Badia a Corte Riserva – Vinum Florentinum
Take the old Via Roma (SP1) southeast from Florence towards Rignano sull’Arno. After only 10 km, you’ll find Torre a Cona, a magnificent 18th-century Renaissance estate. It makes wine and olive oil and now offers fine dining and hospitality. Torre a Cona is one of the best wine estates in the Chianti Colli Fiorentini DOCG. One of their top red wines is a Riserva called Badia a Corte.
The Chianti Colli Fiorentini DOCG
Chianti Colli Fiorentini DOCG is one of the seven designated sub-zones of Chianti. It occupies only 330 hectares, representing less than 3% of the Chianti vineyard area, while 27 wineries form the Consorzio. The vineyards border the city of Florence, wrapping around Chianti Classico DOCG to the south while meeting Chianti Rufina DOCG in the north.
Historically, this is the birthplace of Renaissance Italy. It became known for making Vinum Florentinum – the main wine of Florence. Being so small, it doesn’t enjoy the now stellar reputation (or price tags) of neighbouring Chianti Classico. However, the best estates in the Colli Fiorentini, such as Torre a Cona, rival those of Classico.
Torre a Cona – the Estate
Occupying a natural balcony above the area’s rolling hills at 350-400 metres, Torre a Cona enjoys a panoramic view of the Florentine countryside. The villa is set in a 20-hectare park, surrounded by 200 hectares of fields, woods, vineyards, and olive groves. The Conti Rossi di Montelera owns this historic residence, which has been in the family since 1935.
The first settlement here was recorded in 1066 as the Castle of Quona. The ancient Torre (tower) is all that remains from the twelfth century when it served as a watchtower. Meanwhile, the villa dates from the eighteenth century and was built in Renaissance style for the Rinuccini family – Florentine merchants. Opera fans will know that Ottavio Rinuccini was the first opera librettist and worked with Monteverdi.
While the central villa remains private, a wing has been converted into 20 rooms for luxury wine tourism. Additionally, there are two large farmhouses nearby with apartments for agriturismo.
Torre a Cona – Wine production.
The vineyards cover 18 hectares. Reds are Sangiovese (10 ha), Merlot (2.5 ha), and Colorino (2 ha). White Trebbiano and Malvasia (3.5 ha) are exclusively for Vin Santo. These vineyards are relatively high up, between 300 – 400 metres, facing south and southeast. These include the classic alberese white limestone soils, which reflect sunlight and are free-draining. The microclimate is governed by the valley that opens in front of the vineyards, creating updraughts of air and wide diurnal temperature variation.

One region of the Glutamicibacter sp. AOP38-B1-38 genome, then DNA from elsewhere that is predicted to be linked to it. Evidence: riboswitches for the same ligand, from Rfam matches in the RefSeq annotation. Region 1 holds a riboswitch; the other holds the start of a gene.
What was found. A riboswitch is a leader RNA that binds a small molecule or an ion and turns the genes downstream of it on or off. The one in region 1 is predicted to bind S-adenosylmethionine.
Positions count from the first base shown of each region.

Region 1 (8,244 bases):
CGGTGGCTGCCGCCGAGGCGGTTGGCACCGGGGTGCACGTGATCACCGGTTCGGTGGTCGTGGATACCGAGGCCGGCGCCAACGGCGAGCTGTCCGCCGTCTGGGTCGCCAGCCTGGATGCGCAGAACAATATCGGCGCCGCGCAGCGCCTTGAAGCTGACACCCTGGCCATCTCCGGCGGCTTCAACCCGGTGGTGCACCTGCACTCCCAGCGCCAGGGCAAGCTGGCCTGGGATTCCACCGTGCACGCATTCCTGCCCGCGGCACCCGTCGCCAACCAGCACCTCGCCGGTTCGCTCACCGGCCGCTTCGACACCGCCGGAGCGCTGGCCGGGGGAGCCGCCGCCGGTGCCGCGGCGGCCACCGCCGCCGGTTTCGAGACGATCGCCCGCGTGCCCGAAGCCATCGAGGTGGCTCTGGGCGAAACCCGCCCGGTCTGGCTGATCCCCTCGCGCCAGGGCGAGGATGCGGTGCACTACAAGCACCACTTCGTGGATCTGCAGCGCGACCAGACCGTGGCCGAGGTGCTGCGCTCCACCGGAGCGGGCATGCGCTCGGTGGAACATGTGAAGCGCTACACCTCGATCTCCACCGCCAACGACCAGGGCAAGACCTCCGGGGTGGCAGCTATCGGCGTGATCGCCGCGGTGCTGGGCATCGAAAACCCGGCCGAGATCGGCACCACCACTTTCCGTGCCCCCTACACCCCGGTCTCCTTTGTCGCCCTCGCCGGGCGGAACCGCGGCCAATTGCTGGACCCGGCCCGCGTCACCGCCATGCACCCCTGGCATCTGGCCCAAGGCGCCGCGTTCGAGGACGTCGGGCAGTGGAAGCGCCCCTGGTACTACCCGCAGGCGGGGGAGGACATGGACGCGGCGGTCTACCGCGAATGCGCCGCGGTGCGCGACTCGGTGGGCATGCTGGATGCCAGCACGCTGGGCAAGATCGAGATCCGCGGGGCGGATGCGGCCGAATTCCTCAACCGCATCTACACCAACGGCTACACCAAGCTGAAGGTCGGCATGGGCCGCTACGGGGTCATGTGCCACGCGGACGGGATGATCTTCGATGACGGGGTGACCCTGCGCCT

Agronomist Federico Curtaz manages the vineyards, using sustainable agriculture to preserve the local ecosystem. Harvests are by hand and generally commence in mid-September and often last through late October.
The ancient wine cellars protected artworks by Michelangelo and Donatello during the Second World War. These days, they contain modern vinification and maturation equipment. Temperature-controlled stainless steel tanks and rows of large inert Slavonian oak casks are typically Tuscan. Winemaker Beppe Caviola and his team run the cellars, making an extensive wine range totalling 100,000 bottles annually.
A blend of Sangiovese and Colorino makes the entry-level Chianti Colli Fiorentini Crociferro, while Fontesanta is a Sangiovese-based Rosato. Then there are two monovarietal reds, Merlot IGT (Il Merlot)and Colorino IGT (Casamaggio). There are two versions of Vin Santo, namely Merlaia (from Trebbiano and Malvasia) and Occhio di Pernice Fonti e Lecceta (from Sangiovese). Their dry white wine is Vermentino, from grapes grown in the Maremma.
The top wines are two single-vineyard Chianti Colli Fiorentina Riservas. Both are 100% Sangiovese; Terre di Cino and Badia a Corte.
Badia a Corte, Chianti Colli Fiorentini Riserva DOCG, 2018. 14%
Badia a Corte is an old one-hectare vineyard at 360 metres, shown on an eighteenth-century map. The vines are 25-40 years old. After the grape pressing, fermentation is in stainless steel. Maturation time totals 36 months. The first 24 months are in oak casks, before another 12 months in the bottle under Nomacorc. This duration exceeds the minimum Riserva requirements (two years, including at least six months in wood). It’s a Gambero Rosso Tre Bicchieri award-winning wine with 20,000 bottles annually.
Being young, decanting this wine for an hour before serving is helpful. In the glass, Badia a Corte is a lively, bright ruby with garnet flecks. Aromatically, this wine offers Sangiovese typicity: sour cherry, violets and undergrowth. The palate has precision acidity with fine tannins and reprises the sour cherry fruit, adding bergamot/loose tea complexity. There’s also an attractive leathery note, somehow autumnal, which appears on an excellent length.
The absence of toast or vanilla is worth noting, as while the maturation was mostly in wooden casks, those are inert. There is plenty of elegance and finesse in this authentic taste of the Florentine countryside. Drinking well now, it could age over the next decade at least.
Stockists and food suggestions
Badia a Corte also offers terrific value, at £19.44 from Xtrawine.
This style of wine comes alive with food. Beef is usually the traditional pairing, though lamb and pork are good too. Consequently, slow-cooked Brisket made a terrific match with this bottle. However, the classic match is undoubtedly Bistecca alla Fiorentina, especially after a long day on your feet in the Uffizi!